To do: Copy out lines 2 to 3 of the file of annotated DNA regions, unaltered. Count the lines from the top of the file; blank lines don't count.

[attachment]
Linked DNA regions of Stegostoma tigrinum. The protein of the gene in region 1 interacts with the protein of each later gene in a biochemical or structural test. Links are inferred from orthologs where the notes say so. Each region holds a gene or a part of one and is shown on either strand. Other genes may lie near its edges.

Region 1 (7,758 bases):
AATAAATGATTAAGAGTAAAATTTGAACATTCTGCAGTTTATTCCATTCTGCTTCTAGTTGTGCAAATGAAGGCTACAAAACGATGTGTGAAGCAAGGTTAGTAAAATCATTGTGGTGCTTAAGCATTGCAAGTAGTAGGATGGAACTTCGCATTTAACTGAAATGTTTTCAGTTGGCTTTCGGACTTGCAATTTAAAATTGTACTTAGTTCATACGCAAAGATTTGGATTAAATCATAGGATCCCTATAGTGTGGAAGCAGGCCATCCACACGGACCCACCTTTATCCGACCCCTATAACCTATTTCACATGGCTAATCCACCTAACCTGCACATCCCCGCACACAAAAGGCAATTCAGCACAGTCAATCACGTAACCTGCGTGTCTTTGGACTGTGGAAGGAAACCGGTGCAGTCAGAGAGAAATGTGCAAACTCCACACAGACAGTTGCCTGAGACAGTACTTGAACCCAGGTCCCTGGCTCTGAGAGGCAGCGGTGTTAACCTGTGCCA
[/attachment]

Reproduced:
Region 1 (7,758 bases):
AATAAATGATTAAGAGTAAAATTTGAACATTCTGCAGTTTATTCCATTCTGCTTCTAGTTGTGCAAATGAAGGCTACAAAACGATGTGTGAAGCAAGGTTAGTAAAATCATTGTGGTGCTTAAGCATTGCAAGTAGTAGGATGGAACTTCGCATTTAACTGAAATGTTTTCAGTTGGCTTTCGGACTTGCAATTTAAAATTGTACTTAGTTCATACGCAAAGATTTGGATTAAATCATAGGATCCCTATAGTGTGGAAGCAGGCCATCCACACGGACCCACCTTTATCCGACCCCTATAACCTATTTCACATGGCTAATCCACCTAACCTGCACATCCCCGCACACAAAAGGCAATTCAGCACAGTCAATCACGTAACCTGCGTGTCTTTGGACTGTGGAAGGAAACCGGTGCAGTCAGAGAGAAATGTGCAAACTCCACACAGACAGTTGCCTGAGACAGTACTTGAACCCAGGTCCCTGGCTCTGAGAGGCAGCGGTGTTAACCTGTGCCA